Myra focused on Mary’s most influential contacts, and within months, politicians and revered Civil War generals were voicing public support for Mary’s case. Some even wrote editorials in her defense, and the major papers took notice. The Chicago Times, whose motto was “Print the news and raise hell,” took the issue on as its own.
Mary also enlisted her older sister, Elizabeth Edwards, who lived in Springfield, Illinois. Elizabeth also wrote letters that offered context. Robert had come to her for support before the trial and though she refused, she also offered an alternative. All of this could have been avoided if Robert had agreed to allow Elizabeth to care for Mary in her home, but her nephew had refused because he felt threatened by Mary’s high profile and financial independence.
It wasn’t a good look for Robert, who only made his position worse in the press. He could have defended himself by quoting expert testimony or focusing on due process. Instead, he attacked Myra, who was well-liked and respected, a “a high priestess of a gang of spiritualists,,” and it backfired. He had to recant it, but more importantly, he needed to make a grand gesture, one that would convince the public he wasn’t a monster. He agreed to send Mary to live with Elizabeth, hoping the papers would see it as an act of love, but they didn’t. If Robert agreed that his mother didn’t need to be cared for by professionals in an institution, then there was no reason for him to have put her through the ordeal. Had it all been a son’s attempt to control his poor widowed mother’s life? The answer would be determined a year from the original trial, when her case would once again come before the court.
“I was so cruelly persecuted by a bad son, on whom I had bestowed the greater part of my all,” Mary wrote in her diary. She preferred Springfield to Bellevue, but it was impossible to relax. She took to carrying a pistol, which did not, given the circumstances, strike the Edwards household as unreasonable or paranoid. Ninian, Elizabeth’s husband, who had once described Mary as a woman who “could make a bishop forget his prayers,” represented her at the next hearing. He performed beautifully in court, and the jury voted in her favor.
“You have tried your game of robbery long enough,” Mary wrote to Robert a month later, back in Springfield. He never replied. From then on, they communicated through lawyers or extended family.
The estrangement was a tremendous loss on top of public humiliation, but it left room for Mary to find happiness in unexpected places. She grew close to her nieces and nephews. The press had never been kinder to her. Even her finances improved. The late Charles Sumner, one of her closest friends, had lobbied Congress to establish a pension for Mary in 1869; lawmakers had initially resisted, citing lack of precedent, but after they saw that Mary was truly alone, they voted on their own accord to retroactively increase it.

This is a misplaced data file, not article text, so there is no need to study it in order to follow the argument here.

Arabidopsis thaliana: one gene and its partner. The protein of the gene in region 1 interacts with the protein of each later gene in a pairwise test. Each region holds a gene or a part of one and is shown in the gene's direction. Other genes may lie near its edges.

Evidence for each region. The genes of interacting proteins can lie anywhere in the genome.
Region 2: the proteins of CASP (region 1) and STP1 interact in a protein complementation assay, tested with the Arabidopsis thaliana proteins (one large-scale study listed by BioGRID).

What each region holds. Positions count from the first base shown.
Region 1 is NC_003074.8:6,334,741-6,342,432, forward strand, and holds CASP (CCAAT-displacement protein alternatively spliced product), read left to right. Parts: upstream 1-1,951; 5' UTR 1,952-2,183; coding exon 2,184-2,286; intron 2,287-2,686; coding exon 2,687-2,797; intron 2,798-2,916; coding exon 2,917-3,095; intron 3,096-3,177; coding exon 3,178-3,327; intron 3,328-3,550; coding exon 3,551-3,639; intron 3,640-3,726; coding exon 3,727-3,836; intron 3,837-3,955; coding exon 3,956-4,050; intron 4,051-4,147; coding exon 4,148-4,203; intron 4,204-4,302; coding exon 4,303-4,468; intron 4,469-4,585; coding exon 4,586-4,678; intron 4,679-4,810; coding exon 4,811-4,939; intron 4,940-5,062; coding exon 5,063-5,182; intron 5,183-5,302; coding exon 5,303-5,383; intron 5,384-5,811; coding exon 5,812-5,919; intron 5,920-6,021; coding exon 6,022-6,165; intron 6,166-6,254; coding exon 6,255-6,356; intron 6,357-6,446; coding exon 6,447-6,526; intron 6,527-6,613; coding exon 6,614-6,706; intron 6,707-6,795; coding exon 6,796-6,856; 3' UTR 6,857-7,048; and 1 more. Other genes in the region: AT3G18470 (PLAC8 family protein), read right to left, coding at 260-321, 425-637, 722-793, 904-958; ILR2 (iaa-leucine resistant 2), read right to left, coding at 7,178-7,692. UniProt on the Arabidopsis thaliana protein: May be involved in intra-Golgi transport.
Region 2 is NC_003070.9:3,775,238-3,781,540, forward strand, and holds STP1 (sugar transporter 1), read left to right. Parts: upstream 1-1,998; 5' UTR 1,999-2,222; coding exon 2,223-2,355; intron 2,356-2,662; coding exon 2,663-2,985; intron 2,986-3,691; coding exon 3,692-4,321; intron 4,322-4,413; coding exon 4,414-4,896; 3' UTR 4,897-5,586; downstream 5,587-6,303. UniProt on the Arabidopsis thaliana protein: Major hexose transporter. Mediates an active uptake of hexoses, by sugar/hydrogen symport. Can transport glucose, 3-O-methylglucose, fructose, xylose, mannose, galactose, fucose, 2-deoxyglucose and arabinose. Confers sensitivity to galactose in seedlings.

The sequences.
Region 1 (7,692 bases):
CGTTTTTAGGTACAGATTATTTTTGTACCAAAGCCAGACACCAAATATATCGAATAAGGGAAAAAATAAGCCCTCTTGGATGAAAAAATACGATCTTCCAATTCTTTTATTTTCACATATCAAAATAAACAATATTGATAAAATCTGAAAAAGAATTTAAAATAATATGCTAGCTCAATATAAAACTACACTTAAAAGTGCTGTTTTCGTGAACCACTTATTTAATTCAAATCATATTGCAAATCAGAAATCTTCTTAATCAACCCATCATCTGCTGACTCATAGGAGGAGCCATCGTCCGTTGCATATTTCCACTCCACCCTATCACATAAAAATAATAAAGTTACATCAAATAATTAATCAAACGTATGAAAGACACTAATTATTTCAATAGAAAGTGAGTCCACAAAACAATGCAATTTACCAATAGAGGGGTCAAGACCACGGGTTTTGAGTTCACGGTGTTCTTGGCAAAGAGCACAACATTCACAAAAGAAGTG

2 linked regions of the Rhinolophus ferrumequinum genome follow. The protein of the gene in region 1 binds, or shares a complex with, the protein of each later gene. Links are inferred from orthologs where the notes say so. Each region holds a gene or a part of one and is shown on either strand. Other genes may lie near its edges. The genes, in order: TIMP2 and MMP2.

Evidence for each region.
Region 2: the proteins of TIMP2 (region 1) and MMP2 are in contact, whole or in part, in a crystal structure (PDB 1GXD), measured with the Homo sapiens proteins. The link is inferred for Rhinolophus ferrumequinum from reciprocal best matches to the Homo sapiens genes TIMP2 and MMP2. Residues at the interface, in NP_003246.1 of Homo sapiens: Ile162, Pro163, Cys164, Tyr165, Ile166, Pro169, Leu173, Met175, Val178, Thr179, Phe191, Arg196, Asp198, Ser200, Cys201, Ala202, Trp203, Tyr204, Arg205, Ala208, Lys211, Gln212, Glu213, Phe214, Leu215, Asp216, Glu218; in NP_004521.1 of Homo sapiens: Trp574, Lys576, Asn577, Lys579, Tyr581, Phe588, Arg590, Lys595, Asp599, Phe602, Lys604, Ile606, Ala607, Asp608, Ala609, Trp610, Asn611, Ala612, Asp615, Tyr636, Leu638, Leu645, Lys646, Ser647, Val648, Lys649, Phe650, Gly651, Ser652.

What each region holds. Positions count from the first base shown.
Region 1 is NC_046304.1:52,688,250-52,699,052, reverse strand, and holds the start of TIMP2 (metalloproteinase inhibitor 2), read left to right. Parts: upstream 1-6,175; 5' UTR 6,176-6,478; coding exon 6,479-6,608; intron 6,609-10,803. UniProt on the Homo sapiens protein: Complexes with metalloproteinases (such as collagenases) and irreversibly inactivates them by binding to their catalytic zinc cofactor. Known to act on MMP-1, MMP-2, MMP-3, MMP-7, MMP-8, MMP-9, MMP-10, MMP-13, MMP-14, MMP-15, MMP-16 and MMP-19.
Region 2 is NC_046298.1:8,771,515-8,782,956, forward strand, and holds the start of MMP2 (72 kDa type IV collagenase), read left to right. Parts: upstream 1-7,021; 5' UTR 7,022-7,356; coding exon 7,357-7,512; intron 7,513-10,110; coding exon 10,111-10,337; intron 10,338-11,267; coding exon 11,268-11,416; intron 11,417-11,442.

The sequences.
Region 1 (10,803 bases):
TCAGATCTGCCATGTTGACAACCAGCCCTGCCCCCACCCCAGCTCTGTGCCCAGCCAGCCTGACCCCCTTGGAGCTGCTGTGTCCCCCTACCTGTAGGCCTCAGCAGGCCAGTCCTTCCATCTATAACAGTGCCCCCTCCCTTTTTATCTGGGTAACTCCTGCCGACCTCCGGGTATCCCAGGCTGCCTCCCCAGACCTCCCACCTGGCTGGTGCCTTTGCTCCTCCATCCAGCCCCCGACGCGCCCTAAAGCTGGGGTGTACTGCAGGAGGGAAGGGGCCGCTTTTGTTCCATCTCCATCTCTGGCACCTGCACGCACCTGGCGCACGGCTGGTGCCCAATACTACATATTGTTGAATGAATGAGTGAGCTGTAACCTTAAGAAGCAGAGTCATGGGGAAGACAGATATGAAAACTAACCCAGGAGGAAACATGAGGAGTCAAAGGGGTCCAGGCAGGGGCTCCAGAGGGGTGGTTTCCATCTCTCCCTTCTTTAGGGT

America had finally come around to the First Widow. Mary wanted to use that shift in public opinion to further Abraham Lincoln’s legacy, but a high profile put her at risk. She didn’t trust Robert, but more than that, she didn’t trust herself. He had a new baby and another on the way. Mary was desperate to be a grandmother to them, and feared Robert could use it against her. If he reached out, she would likely reconcile, and then, perhaps she’d lose everything. It was too risky.
“I go in exile alone!” Mary declared in 1876. She settled in Pau, a small commune in southwest France known for its temperate climate and natural warm springs. “Ladies find that their hair retains the curl much better than in England,” one doctor noted. It was a small town that took twenty minutes to cross by foot, but it was far from provincial. Wealthy Europeans frequented the fashionable casino and invitation-only social clubs. Napoleon III and his wife, Eugénie, had kept private apartments in the hills.
Mary, who spoke French, remained abroad for six years. She was happy there until her arthritis and weakening eyesight made it hard to walk the wide boulevards and admire colorful dresses. With so few years left, she assumed, Pau no longer made sense. Her fear of Robert didn’t, either. She boarded a ship bound for America, sure she would die before he could act against her, and made it to her bed in Springfield. Robert came as soon as he heard, and he brought her granddaughter along.
Mary died a few months later. She was buried beside her husband, wearing the ring he had proposed with, which he’d had engraved “Love is Eternal.” That was as true for husband and wife as it was mother and son. Years before they reconciled, Mary asked Myra Bradwell to prepare a will. She left Robert the entirety of her estate, worth roughly $1.6 million today.
ON A RELATED NOTE:
The White House Historical Society is perpetuating the myth that Mary Lincoln went by Mary Todd Lincoln. If you have a moment, please let them know that it should be changed.
Mrs. Lincoln by Catherine Clinton
Alice+Freda Forever: A Murder in Memphis by yours truly.